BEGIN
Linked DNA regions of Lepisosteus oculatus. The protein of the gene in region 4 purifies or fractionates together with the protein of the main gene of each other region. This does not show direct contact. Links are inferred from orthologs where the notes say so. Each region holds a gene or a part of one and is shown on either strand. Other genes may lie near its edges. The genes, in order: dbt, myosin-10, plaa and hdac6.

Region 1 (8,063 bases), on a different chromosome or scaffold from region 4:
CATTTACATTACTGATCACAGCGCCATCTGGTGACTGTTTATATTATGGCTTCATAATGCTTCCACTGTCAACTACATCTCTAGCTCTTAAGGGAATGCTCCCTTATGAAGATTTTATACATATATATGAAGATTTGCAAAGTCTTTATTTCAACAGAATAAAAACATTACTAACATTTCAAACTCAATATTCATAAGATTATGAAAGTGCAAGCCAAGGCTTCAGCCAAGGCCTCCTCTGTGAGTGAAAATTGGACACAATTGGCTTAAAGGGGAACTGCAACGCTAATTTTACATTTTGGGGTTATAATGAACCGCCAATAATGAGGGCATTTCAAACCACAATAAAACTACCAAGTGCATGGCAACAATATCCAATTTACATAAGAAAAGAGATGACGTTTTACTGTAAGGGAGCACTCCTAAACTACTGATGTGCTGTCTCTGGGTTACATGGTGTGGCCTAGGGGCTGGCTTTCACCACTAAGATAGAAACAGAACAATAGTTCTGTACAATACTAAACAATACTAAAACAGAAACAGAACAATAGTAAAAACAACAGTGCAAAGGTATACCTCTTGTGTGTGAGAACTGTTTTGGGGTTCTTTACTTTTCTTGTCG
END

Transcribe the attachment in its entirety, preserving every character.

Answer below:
Linked DNA regions of Lepisosteus oculatus. The protein of the gene in region 4 purifies or fractionates together with the protein of the main gene of each other region. This does not show direct contact. Links are inferred from orthologs where the notes say so. Each region holds a gene or a part of one and is shown on either strand. Other genes may lie near its edges. The genes, in order: dbt, myosin-10, plaa and hdac6.

Region 1 (8,063 bases), on a different chromosome or scaffold from region 4:
CATTTACATTACTGATCACAGCGCCATCTGGTGACTGTTTATATTATGGCTTCATAATGCTTCCACTGTCAACTACATCTCTAGCTCTTAAGGGAATGCTCCCTTATGAAGATTTTATACATATATATGAAGATTTGCAAAGTCTTTATTTCAACAGAATAAAAACATTACTAACATTTCAAACTCAATATTCATAAGATTATGAAAGTGCAAGCCAAGGCTTCAGCCAAGGCCTCCTCTGTGAGTGAAAATTGGACACAATTGGCTTAAAGGGGAACTGCAACGCTAATTTTACATTTTGGGGTTATAATGAACCGCCAATAATGAGGGCATTTCAAACCACAATAAAACTACCAAGTGCATGGCAACAATATCCAATTTACATAAGAAAAGAGATGACGTTTTACTGTAAGGGAGCACTCCTAAACTACTGATGTGCTGTCTCTGGGTTACATGGTGTGGCCTAGGGGCTGGCTTTCACCACTAAGATAGAAACAGAACAATAGTTCTGTACAATACTAAACAATACTAAAACAGAAACAGAACAATAGTAAAAACAACAGTGCAAAGGTATACCTCTTGTGTGTGAGAACTGTTTTGGGGTTCTTTACTTTTCTTGTCG